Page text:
“This grant is a wonderful opportunity for our local beekeeping clubs to build collaborative relationships with local businesses in order to support the health of our community.  Additional forage for pollinators will increase honey production, and support the pollinators so important to the floral success of our community gardens.” commented Terry Lieberman-Smith, Vice President of the Ohio State Beekeepers Association.

The pollinator habitat will be created on private land, however beekeepers will have access to it.  The land partners will contract with local beekeepers to place bee hives on the property.  The grant will also provide nesting areas for native pollinators.  Citizen Scientists will survey the land twice a year for the five years noting the diversity of insects, and other animal life that are utilizing the habitat.  This data will be available in a public database.  Educational materials will be provided to the corporate partners to share with their employees and customers.  The local bee clubs will provide scholarships to four 4-H students within the land partner areas, with the 4-H students writing articles for the corporate newsletters about honey bees and their beekeeping experience. The beekeeping partners will encourage other corporations to convert their grassy lawns into pollinator habitat through presentations about the project.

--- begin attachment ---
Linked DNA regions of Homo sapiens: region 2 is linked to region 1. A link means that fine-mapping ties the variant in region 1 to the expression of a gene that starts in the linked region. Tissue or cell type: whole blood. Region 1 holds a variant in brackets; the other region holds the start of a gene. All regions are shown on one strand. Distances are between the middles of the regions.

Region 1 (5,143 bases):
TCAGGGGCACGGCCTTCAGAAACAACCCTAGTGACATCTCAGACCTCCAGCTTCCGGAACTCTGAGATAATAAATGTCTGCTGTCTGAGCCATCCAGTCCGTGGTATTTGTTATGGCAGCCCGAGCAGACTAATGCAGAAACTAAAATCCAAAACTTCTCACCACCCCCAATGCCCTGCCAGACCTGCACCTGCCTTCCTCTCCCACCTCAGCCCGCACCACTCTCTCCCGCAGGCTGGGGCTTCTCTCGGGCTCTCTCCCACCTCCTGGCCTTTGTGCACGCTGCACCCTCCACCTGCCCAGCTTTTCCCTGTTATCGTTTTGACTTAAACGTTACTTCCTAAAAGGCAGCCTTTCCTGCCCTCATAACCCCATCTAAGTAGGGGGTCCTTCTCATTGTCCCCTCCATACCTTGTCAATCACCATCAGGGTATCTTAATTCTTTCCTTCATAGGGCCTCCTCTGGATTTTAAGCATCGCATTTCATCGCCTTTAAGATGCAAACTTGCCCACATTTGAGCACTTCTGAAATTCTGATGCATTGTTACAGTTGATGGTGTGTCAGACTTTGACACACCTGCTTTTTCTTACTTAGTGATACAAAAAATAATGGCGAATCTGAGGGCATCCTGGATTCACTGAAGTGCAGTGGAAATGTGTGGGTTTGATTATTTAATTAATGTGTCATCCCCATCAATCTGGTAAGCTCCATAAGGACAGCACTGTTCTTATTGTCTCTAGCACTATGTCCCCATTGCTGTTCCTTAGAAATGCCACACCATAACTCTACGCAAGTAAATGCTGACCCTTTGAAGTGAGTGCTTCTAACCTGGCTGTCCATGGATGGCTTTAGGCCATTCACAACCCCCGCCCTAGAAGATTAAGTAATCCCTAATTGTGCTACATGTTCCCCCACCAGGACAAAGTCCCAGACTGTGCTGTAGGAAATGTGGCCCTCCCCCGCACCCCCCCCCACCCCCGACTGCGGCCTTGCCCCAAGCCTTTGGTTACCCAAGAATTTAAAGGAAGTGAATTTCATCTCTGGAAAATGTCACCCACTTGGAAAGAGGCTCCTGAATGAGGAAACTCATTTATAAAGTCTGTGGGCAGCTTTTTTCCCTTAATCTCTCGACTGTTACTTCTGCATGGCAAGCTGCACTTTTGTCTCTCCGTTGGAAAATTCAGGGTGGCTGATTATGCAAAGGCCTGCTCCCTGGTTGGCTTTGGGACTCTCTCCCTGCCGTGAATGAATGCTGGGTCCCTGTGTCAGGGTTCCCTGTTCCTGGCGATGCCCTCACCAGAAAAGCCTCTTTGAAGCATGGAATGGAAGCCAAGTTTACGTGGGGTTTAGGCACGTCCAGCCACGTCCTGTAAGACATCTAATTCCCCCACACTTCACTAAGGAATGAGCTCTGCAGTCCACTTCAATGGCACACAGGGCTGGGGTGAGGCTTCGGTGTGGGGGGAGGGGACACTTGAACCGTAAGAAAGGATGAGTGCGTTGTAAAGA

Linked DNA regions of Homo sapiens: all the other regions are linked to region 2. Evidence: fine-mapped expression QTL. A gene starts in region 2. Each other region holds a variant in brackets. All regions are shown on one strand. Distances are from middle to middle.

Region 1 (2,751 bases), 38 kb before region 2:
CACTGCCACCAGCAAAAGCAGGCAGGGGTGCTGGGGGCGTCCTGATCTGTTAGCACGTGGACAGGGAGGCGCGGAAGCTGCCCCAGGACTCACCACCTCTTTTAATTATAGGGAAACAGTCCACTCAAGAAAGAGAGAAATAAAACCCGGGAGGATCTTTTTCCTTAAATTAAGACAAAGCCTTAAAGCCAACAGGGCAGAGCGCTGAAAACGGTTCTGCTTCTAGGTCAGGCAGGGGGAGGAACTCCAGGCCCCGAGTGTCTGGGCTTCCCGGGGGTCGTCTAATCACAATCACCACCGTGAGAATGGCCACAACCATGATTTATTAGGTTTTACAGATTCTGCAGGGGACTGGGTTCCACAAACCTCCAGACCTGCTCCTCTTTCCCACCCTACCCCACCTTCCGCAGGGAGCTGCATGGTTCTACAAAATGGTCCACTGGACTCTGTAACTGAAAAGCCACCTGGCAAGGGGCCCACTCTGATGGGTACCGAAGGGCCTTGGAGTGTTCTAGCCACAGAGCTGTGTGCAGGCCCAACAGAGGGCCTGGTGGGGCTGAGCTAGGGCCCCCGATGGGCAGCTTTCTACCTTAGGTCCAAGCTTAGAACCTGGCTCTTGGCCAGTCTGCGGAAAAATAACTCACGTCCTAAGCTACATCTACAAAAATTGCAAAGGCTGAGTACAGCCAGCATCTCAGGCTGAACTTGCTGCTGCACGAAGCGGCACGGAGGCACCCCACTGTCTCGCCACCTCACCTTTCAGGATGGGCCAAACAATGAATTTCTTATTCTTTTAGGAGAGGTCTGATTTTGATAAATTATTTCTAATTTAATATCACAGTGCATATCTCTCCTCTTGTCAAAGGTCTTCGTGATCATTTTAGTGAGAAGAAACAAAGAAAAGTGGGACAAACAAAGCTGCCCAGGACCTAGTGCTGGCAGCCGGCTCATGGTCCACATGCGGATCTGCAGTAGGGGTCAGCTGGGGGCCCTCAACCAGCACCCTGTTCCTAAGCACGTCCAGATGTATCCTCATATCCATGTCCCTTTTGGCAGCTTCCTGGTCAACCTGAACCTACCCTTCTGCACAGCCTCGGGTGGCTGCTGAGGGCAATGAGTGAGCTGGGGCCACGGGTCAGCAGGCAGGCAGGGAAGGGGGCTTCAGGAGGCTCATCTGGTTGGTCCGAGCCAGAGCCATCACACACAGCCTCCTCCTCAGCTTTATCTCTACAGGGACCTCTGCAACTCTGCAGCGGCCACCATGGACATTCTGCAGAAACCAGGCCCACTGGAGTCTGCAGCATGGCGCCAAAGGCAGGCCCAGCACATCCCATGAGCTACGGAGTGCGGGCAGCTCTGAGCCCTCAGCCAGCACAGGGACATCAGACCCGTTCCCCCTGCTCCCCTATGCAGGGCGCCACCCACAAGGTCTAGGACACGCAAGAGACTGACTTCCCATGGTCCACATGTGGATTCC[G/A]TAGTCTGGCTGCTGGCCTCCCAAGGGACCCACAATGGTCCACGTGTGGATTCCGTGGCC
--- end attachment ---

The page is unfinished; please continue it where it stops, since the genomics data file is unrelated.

Peggy Garnes, President of the Medina County Beekeepers Association and advertising Director for Bee Culture Magazine, expressed excitement at the connections made by this program.  “This is a wonderful partnership of beekeepers and corporations coming together to support honey bees and native pollinators so important to our local beekeepers, gardeners, and farmers.”

As the program had to secure land partners prior to applying for the grant, the project cannot accept any other land partners at this time.  The Pollinator Stewardship Council, who wrote the grant, expects this project will serve as a pilot program adaptable in other states.  If your State Beekeeping organization is interested in a similar program in your state, contact the Pollinator Stewardship Council directly at or 832-727-9492.